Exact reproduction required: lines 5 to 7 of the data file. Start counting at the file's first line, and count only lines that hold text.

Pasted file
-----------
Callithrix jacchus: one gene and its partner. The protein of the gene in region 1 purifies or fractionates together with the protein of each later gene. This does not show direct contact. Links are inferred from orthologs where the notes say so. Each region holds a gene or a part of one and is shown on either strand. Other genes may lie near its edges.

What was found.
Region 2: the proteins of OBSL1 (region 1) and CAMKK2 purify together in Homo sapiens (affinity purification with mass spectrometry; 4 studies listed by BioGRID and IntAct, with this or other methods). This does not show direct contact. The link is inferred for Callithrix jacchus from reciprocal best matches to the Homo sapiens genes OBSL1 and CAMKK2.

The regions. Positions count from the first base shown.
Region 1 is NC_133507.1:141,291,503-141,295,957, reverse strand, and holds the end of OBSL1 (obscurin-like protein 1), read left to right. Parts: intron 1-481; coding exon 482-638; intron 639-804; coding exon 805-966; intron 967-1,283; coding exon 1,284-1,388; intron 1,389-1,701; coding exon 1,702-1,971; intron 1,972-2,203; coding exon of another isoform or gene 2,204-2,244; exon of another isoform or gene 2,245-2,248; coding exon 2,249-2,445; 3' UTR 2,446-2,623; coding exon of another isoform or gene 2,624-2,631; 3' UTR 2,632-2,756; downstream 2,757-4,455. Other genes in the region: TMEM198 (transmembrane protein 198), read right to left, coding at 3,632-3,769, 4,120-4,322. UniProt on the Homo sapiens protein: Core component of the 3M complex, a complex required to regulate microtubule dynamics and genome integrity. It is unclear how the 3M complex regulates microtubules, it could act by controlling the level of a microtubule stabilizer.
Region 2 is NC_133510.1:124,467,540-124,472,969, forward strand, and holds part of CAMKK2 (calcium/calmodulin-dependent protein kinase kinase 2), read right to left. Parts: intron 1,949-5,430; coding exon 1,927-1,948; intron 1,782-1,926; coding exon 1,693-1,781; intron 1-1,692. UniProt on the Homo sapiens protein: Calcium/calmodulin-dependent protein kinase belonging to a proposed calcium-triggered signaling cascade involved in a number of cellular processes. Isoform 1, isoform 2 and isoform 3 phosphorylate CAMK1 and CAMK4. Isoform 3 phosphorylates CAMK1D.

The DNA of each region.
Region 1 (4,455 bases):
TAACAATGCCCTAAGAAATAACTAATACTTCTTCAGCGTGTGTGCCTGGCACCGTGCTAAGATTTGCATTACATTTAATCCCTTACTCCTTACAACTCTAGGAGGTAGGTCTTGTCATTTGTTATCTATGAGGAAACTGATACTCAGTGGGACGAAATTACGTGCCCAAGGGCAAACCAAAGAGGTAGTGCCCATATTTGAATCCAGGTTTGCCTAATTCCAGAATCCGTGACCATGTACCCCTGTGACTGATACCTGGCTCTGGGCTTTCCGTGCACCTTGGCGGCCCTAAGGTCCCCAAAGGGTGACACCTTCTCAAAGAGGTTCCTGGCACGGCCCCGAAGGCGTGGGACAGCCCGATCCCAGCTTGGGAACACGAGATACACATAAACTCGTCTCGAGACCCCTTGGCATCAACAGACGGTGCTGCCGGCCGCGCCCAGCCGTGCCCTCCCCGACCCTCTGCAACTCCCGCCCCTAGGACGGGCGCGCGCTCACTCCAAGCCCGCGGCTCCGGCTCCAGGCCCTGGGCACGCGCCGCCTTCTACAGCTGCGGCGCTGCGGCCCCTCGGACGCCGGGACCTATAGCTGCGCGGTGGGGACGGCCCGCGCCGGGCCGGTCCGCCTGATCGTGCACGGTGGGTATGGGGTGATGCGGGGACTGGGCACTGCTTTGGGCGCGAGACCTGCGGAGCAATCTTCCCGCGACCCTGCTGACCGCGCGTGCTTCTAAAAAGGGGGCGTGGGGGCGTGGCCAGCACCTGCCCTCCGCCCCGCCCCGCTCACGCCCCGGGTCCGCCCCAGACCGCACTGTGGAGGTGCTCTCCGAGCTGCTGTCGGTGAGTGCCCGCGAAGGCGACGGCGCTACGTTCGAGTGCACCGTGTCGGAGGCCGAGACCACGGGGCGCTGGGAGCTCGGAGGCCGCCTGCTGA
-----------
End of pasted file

Region 1 is NC_133507.1:141,291,503-141,295,957, reverse strand, and holds the end of OBSL1 (obscurin-like protein 1), read left to right. Parts: intron 1-481; coding exon 482-638; intron 639-804; coding exon 805-966; intron 967-1,283; coding exon 1,284-1,388; intron 1,389-1,701; coding exon 1,702-1,971; intron 1,972-2,203; coding exon of another isoform or gene 2,204-2,244; exon of another isoform or gene 2,245-2,248; coding exon 2,249-2,445; 3' UTR 2,446-2,623; coding exon of another isoform or gene 2,624-2,631; 3' UTR 2,632-2,756; downstream 2,757-4,455. Other genes in the region: TMEM198 (transmembrane protein 198), read right to left, coding at 3,632-3,769, 4,120-4,322. UniProt on the Homo sapiens protein: Core component of the 3M complex, a complex required to regulate microtubule dynamics and genome integrity. It is unclear how the 3M complex regulates microtubules, it could act by controlling the level of a microtubule stabilizer.
Region 2 is NC_133510.1:124,467,540-124,472,969, forward strand, and holds part of CAMKK2 (calcium/calmodulin-dependent protein kinase kinase 2), read right to left. Parts: intron 1,949-5,430; coding exon 1,927-1,948; intron 1,782-1,926; coding exon 1,693-1,781; intron 1-1,692. UniProt on the Homo sapiens protein: Calcium/calmodulin-dependent protein kinase belonging to a proposed calcium-triggered signaling cascade involved in a number of cellular processes. Isoform 1, isoform 2 and isoform 3 phosphorylate CAMK1 and CAMK4. Isoform 3 phosphorylates CAMK1D.

The DNA of each region.